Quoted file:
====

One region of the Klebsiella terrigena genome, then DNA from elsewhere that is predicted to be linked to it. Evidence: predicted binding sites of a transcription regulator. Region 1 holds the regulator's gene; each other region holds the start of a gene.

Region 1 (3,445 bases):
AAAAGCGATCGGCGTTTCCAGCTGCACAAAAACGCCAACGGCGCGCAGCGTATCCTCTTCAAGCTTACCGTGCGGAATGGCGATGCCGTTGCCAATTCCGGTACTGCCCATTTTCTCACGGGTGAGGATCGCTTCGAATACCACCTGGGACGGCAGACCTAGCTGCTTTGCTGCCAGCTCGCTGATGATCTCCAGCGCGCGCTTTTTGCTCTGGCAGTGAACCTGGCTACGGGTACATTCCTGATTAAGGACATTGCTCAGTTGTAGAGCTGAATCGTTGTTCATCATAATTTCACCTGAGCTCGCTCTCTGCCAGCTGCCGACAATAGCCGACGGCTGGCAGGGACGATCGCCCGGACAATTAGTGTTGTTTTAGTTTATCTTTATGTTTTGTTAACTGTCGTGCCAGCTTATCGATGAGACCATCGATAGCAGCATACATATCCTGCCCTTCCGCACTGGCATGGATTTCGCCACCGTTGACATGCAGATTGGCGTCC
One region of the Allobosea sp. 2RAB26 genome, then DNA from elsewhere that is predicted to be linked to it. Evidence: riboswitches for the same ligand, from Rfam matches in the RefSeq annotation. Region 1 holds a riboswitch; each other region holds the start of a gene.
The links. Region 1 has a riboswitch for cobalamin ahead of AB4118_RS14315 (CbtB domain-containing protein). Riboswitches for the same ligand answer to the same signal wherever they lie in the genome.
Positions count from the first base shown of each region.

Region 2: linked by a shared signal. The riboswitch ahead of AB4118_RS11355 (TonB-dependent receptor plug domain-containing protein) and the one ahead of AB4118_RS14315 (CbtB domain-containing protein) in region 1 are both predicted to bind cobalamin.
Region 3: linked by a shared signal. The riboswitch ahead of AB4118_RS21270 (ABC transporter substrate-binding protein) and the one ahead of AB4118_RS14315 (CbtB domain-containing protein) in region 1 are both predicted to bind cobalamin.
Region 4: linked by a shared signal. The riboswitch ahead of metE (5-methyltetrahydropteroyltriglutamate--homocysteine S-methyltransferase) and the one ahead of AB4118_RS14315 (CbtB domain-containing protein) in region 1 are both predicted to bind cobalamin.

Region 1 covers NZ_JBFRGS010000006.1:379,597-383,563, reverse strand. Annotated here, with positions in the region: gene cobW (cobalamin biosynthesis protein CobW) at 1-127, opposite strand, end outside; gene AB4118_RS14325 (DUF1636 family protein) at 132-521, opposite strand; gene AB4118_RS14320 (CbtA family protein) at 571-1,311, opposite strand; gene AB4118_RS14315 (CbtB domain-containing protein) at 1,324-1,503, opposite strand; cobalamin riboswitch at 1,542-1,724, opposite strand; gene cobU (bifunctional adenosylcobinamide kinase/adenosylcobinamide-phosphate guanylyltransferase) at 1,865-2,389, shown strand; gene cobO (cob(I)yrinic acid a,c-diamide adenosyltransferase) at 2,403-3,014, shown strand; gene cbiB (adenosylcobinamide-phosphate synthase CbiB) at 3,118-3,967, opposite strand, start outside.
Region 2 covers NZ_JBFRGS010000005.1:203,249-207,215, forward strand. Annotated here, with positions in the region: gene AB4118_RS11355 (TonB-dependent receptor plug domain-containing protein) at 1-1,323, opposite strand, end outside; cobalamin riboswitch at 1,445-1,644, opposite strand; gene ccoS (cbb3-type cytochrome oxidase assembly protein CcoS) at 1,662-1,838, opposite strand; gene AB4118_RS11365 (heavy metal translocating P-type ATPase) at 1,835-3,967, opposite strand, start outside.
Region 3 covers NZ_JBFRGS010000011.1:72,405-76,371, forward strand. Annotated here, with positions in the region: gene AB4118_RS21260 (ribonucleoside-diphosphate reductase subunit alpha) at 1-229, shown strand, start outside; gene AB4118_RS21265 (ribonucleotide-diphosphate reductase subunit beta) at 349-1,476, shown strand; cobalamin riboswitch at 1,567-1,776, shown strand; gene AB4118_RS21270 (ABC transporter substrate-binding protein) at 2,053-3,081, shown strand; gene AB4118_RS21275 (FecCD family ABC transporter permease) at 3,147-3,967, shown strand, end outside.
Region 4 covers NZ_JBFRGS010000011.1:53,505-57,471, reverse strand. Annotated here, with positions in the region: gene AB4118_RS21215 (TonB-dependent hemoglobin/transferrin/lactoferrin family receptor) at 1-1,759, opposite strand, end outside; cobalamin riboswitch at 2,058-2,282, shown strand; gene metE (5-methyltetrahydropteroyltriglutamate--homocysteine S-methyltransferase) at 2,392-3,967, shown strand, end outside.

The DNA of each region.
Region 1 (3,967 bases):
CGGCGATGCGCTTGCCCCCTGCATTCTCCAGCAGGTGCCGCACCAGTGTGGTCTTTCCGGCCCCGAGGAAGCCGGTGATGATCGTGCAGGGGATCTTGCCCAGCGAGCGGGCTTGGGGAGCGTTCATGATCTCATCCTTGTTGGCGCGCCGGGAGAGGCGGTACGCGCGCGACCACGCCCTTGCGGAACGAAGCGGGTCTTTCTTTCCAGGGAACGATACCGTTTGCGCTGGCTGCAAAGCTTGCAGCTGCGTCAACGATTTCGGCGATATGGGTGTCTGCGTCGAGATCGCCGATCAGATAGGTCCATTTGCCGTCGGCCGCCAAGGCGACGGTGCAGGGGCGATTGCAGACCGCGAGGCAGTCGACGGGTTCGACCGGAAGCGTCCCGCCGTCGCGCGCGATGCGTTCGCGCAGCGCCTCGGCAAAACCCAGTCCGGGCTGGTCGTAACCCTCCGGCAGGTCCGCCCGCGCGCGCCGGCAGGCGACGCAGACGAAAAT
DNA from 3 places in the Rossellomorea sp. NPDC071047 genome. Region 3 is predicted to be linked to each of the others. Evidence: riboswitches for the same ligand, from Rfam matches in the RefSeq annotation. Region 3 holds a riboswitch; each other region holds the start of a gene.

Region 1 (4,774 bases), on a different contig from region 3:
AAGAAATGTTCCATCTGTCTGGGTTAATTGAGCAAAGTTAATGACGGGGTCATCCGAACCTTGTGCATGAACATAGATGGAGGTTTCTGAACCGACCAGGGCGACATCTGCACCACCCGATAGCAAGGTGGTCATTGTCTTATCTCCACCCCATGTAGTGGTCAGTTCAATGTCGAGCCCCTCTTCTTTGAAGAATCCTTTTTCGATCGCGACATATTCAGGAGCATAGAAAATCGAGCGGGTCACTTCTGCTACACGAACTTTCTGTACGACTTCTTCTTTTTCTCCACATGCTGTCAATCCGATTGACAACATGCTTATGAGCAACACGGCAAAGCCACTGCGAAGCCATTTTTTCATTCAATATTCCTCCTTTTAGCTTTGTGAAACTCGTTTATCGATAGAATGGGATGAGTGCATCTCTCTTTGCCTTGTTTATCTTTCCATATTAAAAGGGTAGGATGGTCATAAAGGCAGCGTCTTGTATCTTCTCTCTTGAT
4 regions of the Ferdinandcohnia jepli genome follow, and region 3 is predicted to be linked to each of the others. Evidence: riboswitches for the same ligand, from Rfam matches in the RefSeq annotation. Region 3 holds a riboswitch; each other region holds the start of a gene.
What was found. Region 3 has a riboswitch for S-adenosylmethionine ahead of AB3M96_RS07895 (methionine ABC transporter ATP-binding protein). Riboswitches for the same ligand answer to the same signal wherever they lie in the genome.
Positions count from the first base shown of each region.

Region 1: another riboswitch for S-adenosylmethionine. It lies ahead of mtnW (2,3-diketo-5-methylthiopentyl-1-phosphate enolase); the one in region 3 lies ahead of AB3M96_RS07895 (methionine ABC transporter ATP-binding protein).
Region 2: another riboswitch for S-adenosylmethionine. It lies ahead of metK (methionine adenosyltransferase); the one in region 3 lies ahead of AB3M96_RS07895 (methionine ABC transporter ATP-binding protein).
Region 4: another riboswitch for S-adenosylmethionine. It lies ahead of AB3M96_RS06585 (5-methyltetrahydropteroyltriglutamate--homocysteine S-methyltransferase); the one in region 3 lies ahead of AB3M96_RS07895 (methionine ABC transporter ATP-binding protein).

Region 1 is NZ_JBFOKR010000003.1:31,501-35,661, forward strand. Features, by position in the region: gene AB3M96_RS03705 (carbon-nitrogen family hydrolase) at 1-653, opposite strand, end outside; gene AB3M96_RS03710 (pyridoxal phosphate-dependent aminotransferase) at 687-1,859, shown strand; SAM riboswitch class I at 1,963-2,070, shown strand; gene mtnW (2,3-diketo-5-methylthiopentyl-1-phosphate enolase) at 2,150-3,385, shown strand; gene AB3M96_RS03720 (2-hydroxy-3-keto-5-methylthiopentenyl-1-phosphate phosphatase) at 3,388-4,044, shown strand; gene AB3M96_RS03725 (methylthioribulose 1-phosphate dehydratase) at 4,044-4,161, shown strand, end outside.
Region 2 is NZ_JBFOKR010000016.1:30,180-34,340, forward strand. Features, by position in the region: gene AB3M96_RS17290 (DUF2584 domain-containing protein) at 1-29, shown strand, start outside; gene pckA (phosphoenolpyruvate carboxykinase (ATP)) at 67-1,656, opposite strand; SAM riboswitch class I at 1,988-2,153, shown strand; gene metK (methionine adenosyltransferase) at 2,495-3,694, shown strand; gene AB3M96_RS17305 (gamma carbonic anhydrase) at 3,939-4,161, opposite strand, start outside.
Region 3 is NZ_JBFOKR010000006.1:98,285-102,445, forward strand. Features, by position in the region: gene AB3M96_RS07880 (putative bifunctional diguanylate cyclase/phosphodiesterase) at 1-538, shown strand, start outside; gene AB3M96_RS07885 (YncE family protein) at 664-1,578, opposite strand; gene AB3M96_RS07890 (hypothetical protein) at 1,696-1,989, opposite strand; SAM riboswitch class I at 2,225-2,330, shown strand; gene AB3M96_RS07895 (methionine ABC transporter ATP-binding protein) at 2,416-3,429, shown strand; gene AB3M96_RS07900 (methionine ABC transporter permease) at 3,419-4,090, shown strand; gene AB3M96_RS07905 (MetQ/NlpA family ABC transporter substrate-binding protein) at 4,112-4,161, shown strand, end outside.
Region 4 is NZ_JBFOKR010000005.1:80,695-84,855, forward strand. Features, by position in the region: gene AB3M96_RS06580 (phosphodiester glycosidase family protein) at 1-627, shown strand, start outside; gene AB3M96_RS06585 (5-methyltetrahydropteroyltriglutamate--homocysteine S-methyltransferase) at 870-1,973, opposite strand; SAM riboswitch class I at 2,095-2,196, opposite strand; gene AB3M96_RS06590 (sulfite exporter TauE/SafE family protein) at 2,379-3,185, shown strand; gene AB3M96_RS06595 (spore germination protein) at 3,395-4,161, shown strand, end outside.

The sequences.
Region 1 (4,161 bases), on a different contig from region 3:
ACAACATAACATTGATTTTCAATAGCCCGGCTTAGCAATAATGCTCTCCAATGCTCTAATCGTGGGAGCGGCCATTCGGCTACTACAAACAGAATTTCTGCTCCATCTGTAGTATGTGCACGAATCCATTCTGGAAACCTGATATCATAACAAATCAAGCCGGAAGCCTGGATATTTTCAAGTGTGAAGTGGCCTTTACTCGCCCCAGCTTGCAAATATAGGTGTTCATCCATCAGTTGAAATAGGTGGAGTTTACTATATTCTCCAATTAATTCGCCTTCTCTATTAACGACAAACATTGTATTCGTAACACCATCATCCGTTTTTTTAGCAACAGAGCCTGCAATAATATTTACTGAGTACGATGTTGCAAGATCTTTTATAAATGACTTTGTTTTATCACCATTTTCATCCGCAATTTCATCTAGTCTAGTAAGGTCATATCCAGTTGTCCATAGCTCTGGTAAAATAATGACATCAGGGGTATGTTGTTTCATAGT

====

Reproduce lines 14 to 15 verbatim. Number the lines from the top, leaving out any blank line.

The DNA of each region.
Region 1 (3,967 bases):